So, yes, Shimon Peres — born in a shtetl in what was then Poland, who rose to become President of Israel — he is a dreamer. And rightly so. For he knows what we must never forget: With faith in ourselves and courage in our hearts, no dream is too big, no vision is beyond our reach.
And so it falls on each of us — to all of us — to keep searching, to keep striving for that future that we know is possible, for the peace our children deserve.
And so it is a high honor for me to bestow this statesman, this warrior for peace, America’s highest civilian honor — the Presidential Medal of Freedom. And I’d ask you to please join me in welcoming President Peres to the presentation. (Applause.)
(The citation is read.)
MILITARY AIDE: The President of the United States of America awards this Presidential Medal of Freedom to Shimon Peres. An ardent advocate for Israel’s security and the cause of lasting peace, Shimon Peres has devoted his life to public service. He was awarded the Nobel Peace Prize for the profound role he played in Middle East peace talks that led to the Oslo Accords, and he continues to serve the Israeli people with courage and dignity. Through his unwavering devotion to his country and the cooperation of nations, he has strengthened the unbreakable bonds between Israel and the United States. (Applause.)
PRESIDENT OBAMA: Before inviting remarks from President Peres, I’d like to conclude by inviting you all to join me in a toast, with the words that Shimon spoke when he accepted the Peace Prize in Oslo:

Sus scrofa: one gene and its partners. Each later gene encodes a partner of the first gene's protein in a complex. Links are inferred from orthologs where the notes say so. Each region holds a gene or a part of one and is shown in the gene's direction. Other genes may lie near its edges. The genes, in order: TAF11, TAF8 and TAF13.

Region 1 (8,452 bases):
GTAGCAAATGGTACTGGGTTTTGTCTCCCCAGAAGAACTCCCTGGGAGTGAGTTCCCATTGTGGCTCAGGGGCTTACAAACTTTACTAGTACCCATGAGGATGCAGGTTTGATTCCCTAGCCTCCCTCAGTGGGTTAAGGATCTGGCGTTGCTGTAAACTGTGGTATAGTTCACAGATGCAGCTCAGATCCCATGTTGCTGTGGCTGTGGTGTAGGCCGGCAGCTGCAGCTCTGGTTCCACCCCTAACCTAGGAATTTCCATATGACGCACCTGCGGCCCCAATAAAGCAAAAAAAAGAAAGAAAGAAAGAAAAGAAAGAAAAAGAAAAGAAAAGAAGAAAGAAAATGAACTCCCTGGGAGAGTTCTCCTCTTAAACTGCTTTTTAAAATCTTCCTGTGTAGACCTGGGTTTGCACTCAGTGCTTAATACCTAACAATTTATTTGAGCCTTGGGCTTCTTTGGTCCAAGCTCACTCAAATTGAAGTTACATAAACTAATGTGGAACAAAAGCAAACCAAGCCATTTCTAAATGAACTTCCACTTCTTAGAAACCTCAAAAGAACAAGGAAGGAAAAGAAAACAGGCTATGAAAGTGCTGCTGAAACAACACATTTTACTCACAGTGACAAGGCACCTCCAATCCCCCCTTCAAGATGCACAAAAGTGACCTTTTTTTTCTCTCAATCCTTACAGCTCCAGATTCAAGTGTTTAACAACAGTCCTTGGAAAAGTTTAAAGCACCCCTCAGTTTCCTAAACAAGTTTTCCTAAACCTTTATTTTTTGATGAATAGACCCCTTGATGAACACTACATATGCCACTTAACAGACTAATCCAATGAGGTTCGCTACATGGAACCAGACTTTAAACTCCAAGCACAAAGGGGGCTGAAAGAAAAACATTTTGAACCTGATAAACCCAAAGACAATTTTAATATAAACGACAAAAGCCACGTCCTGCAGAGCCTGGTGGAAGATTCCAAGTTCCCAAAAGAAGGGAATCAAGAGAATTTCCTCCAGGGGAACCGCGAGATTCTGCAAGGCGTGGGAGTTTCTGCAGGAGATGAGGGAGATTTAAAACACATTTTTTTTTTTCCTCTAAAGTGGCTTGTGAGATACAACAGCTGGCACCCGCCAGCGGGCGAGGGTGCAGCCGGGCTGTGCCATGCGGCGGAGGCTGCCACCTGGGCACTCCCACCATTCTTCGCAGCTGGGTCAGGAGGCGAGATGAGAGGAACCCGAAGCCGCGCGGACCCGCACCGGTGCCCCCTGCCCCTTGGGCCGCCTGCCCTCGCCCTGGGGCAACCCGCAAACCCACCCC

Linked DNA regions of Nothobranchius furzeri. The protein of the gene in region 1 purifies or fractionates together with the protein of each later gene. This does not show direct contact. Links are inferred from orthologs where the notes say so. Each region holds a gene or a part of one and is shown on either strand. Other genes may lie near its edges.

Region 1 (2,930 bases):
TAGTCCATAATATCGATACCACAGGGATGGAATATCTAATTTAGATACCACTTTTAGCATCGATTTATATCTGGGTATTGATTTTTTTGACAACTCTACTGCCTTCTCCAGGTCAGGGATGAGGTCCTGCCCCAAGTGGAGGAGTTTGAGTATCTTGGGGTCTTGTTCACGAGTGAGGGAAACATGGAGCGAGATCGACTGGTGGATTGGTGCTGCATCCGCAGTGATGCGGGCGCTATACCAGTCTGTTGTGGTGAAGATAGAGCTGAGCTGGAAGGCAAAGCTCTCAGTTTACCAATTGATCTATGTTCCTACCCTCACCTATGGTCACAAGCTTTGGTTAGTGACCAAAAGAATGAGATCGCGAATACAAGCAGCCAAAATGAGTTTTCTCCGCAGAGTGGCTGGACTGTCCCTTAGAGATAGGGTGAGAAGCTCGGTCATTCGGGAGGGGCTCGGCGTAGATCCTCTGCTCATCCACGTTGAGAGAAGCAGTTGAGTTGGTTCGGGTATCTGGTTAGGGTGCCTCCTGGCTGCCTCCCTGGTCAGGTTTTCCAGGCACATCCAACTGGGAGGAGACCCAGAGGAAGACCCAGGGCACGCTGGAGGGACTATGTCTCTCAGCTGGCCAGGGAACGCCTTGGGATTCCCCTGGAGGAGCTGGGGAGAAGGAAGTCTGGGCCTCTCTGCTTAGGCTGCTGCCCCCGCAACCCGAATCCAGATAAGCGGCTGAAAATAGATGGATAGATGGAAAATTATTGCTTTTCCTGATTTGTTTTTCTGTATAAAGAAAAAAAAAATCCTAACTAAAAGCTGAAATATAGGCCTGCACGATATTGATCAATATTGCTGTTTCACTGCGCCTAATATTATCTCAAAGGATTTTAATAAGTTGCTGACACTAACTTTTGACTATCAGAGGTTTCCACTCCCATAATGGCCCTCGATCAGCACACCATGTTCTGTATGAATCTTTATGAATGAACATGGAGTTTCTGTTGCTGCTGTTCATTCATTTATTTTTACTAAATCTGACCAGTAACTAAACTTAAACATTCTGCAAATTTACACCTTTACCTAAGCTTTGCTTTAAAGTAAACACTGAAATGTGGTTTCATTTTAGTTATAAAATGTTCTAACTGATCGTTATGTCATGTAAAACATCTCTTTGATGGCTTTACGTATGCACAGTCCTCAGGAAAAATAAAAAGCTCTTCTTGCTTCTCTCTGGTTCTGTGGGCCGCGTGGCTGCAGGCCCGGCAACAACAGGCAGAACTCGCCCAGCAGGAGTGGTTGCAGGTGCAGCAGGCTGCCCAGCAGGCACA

« From my earliest youth, I have known that while one is obliged to plan with care the stages of one’s journey, one is entitled to dream, and keep dreaming, of its destination. A man may feel as old as his years, yet as young as his dreams. »
Shimon, to all our friends here tonight, and to our fellow citizens across America and Israel — may we never lose sight of our destination. Shalom, and may we always be as young as our dreams.
I have one last order of business to attend to. Before I ask our recipient to come to the stage — while I began my remarks I was not yet sure whether one more — or two more guests of honor had arrived. I think it would be entirely appropriate at this point for us also to acknowledge two people who have constantly sought to achieve peace, not only in the Middle East but all around the world — one of them happens to be traveling a lot these days on my behalf — (laughter) — and I am extraordinarily grateful to them. Shimon, I know that you’re pleased to have two very dear friends to help celebrate this evening. President Bill Clinton. (Applause.) And our outstanding Secretary of State, Hillary Clinton. (Applause.)
Ladies and gentlemen, President Shimon Peres. (Applause.)
PRESIDENT PERES: Mr. President, Mrs. Obama, it’s so hard to speak after you, my God. (Laughter.) You are so moving. But thank you. (Laughter.)